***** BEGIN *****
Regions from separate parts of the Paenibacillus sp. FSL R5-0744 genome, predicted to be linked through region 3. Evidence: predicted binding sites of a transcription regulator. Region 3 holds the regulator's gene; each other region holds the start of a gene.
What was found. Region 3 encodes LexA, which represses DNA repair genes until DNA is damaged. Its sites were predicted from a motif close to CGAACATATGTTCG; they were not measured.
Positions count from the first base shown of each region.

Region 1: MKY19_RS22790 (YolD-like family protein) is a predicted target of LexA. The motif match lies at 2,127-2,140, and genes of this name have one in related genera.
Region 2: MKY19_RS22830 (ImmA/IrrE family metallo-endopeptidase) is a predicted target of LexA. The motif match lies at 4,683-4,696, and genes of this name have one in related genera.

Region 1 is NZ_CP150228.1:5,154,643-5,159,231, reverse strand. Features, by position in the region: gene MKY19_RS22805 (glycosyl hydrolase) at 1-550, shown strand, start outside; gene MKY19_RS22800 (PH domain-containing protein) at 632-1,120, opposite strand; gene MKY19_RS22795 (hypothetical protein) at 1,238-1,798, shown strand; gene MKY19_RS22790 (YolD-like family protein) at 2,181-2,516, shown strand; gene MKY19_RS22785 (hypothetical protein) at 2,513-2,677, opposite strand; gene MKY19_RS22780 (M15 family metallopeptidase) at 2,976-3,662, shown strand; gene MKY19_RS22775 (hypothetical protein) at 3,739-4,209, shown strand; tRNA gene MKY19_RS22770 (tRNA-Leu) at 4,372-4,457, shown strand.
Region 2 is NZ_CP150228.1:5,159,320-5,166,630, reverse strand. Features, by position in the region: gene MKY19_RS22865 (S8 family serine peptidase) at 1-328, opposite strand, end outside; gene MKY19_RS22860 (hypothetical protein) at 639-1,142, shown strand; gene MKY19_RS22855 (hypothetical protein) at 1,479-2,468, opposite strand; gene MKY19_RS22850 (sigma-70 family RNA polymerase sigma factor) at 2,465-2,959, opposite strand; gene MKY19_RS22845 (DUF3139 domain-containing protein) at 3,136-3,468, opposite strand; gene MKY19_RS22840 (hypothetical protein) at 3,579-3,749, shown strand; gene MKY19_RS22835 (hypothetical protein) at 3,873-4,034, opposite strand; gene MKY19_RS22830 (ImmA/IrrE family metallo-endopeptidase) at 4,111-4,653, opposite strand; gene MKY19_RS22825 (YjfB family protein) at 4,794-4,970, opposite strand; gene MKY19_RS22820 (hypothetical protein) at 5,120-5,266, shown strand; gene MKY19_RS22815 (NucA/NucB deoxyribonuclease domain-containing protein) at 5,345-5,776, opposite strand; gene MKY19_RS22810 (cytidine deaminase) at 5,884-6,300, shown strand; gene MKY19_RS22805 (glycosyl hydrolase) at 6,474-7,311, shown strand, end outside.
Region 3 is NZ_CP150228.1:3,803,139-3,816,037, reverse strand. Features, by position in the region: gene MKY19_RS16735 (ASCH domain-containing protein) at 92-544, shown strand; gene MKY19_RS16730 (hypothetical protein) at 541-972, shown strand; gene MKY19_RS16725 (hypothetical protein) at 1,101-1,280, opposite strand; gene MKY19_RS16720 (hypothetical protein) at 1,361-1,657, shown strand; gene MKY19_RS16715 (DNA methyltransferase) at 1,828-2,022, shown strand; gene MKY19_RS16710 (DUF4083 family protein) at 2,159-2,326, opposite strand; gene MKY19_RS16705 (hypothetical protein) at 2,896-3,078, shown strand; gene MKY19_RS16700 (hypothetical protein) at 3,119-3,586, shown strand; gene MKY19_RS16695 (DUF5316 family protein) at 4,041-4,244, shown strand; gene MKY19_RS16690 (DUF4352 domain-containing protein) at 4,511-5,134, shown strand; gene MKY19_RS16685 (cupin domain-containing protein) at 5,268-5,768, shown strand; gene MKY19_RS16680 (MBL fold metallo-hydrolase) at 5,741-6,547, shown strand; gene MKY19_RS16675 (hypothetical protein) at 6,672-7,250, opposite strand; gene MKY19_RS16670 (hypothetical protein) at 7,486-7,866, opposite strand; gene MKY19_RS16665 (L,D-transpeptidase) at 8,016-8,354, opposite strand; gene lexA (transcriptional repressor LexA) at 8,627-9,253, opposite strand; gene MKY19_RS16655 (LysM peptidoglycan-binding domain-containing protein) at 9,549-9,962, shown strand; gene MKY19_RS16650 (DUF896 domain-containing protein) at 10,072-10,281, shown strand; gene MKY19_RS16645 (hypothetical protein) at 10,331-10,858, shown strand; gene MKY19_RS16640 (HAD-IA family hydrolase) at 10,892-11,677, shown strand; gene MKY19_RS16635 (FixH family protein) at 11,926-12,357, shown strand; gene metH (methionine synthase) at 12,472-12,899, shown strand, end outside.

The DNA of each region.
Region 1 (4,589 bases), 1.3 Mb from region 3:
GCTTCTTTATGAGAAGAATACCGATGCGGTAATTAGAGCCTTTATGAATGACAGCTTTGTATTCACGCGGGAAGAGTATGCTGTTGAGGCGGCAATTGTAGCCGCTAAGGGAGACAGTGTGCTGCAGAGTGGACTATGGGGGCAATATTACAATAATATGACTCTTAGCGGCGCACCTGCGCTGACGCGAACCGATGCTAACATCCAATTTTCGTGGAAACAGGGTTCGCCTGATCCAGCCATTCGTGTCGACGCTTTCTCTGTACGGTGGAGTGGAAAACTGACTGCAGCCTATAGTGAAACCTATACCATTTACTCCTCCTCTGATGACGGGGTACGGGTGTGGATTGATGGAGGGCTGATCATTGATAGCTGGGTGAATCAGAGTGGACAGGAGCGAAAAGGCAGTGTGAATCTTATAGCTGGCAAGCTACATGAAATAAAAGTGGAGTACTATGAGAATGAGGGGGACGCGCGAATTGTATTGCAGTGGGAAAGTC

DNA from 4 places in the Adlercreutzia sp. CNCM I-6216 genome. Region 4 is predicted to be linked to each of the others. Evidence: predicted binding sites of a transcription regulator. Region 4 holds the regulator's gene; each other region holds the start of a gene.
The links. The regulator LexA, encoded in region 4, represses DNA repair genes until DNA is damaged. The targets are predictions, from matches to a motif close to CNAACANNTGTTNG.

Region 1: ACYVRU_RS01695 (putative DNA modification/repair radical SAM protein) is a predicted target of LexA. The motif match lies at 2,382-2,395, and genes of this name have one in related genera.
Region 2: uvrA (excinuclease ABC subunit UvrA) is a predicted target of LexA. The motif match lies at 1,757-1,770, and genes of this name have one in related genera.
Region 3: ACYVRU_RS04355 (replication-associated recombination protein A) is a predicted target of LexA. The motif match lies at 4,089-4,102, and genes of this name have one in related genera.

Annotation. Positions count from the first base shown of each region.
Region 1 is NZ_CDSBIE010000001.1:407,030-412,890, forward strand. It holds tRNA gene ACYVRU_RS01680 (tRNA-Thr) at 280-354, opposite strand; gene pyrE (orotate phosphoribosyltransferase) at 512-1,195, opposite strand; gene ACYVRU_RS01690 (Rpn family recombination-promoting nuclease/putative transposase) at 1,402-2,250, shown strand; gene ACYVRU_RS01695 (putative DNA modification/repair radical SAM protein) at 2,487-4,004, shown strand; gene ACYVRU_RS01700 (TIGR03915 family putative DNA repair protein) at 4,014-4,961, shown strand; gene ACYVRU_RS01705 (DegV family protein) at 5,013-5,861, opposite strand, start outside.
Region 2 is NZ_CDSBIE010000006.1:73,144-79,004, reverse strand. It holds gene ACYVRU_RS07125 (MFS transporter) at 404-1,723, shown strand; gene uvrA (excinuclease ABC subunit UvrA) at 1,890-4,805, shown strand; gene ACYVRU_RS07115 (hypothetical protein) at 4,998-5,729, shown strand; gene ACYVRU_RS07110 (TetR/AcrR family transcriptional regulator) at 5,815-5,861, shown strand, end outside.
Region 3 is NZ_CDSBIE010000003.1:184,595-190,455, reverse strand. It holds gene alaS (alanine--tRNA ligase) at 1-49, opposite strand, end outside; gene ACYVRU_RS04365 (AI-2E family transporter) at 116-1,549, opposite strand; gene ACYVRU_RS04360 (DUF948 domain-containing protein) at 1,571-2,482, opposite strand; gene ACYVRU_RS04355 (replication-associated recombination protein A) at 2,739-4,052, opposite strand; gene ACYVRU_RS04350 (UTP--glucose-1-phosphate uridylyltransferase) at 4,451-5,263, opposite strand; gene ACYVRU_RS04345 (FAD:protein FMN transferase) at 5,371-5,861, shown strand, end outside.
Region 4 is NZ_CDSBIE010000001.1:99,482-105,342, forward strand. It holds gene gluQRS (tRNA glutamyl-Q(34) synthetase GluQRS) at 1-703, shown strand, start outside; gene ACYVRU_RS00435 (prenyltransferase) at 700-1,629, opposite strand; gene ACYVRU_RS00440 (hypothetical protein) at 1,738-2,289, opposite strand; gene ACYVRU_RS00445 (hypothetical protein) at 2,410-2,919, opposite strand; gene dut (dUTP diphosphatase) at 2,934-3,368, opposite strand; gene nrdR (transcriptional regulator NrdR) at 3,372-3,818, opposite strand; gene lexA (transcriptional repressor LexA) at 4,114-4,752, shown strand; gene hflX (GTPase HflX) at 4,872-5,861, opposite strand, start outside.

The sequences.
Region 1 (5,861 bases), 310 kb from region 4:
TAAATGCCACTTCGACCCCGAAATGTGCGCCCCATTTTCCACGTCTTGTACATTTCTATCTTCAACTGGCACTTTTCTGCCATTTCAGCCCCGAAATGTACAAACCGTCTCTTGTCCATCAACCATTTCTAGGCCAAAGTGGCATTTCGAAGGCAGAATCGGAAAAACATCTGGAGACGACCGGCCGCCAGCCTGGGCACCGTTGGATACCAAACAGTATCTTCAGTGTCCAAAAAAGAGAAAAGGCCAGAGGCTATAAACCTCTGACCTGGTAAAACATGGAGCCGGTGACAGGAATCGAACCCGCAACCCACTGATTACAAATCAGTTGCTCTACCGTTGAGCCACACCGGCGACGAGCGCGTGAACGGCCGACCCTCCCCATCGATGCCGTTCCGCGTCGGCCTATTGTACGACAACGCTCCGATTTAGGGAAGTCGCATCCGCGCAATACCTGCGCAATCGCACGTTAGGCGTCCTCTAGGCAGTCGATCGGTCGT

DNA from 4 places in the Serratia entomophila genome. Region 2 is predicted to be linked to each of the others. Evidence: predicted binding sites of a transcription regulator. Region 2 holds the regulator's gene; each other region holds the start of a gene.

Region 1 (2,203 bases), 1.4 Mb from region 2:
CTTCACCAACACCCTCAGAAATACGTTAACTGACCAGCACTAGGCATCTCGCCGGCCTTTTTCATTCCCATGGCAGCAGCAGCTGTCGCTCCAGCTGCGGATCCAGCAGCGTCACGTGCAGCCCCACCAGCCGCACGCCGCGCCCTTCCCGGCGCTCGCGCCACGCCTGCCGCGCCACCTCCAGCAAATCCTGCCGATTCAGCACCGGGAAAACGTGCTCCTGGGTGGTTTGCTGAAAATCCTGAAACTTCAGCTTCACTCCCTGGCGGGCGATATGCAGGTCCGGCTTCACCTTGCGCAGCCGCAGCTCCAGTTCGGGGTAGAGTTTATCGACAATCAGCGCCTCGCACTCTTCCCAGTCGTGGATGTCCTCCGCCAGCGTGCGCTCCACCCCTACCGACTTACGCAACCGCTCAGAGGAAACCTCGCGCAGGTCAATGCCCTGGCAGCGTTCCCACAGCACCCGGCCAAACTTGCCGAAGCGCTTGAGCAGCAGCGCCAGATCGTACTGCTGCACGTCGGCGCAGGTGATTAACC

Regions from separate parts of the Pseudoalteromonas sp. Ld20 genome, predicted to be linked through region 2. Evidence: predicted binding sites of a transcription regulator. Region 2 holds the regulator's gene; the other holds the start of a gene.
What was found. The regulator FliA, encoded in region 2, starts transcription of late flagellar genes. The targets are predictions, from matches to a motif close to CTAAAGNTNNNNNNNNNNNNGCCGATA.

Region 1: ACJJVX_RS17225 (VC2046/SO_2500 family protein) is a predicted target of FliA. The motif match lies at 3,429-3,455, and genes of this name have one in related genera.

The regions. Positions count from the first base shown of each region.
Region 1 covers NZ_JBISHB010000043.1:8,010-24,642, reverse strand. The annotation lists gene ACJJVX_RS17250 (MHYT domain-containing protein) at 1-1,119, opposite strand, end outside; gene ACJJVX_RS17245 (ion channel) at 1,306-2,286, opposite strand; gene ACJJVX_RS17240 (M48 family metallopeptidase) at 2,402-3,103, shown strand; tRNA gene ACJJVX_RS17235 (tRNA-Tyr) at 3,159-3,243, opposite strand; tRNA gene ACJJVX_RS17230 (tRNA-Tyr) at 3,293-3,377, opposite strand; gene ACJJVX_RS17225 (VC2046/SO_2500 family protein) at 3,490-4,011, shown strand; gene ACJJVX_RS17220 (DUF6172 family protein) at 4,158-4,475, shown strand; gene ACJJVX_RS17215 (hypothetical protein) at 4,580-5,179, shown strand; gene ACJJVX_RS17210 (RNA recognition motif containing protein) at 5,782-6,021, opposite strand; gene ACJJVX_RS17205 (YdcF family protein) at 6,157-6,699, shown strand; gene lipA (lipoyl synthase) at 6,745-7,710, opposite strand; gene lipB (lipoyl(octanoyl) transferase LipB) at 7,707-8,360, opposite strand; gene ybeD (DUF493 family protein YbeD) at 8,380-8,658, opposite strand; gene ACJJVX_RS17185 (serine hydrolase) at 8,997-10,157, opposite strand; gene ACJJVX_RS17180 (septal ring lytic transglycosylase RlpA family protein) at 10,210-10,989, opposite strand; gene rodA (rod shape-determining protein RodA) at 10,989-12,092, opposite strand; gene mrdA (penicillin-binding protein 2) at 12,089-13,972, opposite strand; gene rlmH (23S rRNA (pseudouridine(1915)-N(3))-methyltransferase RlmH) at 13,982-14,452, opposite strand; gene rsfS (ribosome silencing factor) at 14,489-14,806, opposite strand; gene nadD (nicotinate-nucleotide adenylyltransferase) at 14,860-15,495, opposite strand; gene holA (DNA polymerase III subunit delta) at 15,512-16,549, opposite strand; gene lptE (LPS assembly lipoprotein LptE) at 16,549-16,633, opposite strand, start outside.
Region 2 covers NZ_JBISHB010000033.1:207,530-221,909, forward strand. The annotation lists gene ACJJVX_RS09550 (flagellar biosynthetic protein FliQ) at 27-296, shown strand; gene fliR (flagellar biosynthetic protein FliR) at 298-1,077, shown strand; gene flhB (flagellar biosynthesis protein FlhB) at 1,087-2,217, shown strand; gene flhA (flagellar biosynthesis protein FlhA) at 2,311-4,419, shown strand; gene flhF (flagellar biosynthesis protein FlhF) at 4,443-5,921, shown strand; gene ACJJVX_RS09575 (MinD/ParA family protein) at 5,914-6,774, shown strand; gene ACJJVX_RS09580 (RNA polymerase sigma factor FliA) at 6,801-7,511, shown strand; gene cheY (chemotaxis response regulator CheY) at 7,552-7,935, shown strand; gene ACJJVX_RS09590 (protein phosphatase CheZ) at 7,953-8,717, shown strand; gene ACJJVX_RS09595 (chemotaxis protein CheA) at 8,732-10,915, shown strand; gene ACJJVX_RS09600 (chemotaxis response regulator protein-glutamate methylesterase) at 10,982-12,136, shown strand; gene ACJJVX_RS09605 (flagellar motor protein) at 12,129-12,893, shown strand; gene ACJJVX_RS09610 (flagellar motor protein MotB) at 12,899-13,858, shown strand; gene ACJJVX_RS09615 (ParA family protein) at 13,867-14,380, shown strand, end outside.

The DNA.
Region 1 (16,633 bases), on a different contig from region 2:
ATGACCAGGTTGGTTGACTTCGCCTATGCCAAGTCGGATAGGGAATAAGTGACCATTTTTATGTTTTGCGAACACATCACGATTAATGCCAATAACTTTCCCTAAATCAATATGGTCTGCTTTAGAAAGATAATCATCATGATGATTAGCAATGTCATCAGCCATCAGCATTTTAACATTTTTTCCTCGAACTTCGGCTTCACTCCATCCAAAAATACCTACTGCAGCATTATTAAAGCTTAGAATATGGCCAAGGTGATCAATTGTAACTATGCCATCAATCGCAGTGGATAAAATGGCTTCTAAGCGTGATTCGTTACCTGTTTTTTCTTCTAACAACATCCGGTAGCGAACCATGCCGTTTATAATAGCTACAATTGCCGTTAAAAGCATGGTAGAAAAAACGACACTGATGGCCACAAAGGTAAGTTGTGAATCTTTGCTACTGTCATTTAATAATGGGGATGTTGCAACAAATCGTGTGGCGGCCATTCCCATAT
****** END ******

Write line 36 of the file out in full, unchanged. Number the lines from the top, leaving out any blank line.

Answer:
ATGACCAGGTTGGTTGACTTCGCCTATGCCAAGTCGGATAGGGAATAAGTGACCATTTTTATGTTTTGCGAACACATCACGATTAATGCCAATAACTTTCCCTAAATCAATATGGTCTGCTTTAGAAAGATAATCATCATGATGATTAGCAATGTCATCAGCCATCAGCATTTTAACATTTTTTCCTCGAACTTCGGCTTCACTCCATCCAAAAATACCTACTGCAGCATTATTAAAGCTTAGAATATGGCCAAGGTGATCAATTGTAACTATGCCATCAATCGCAGTGGATAAAATGGCTTCTAAGCGTGATTCGTTACCTGTTTTTTCTTCTAACAACATCCGGTAGCGAACCATGCCGTTTATAATAGCTACAATTGCCGTTAAAAGCATGGTAGAAAAAACGACACTGATGGCCACAAAGGTAAGTTGTGAATCTTTGCTACTGTCATTTAATAATGGGGATGTTGCAACAAATCGTGTGGCGGCCATTCCCATAT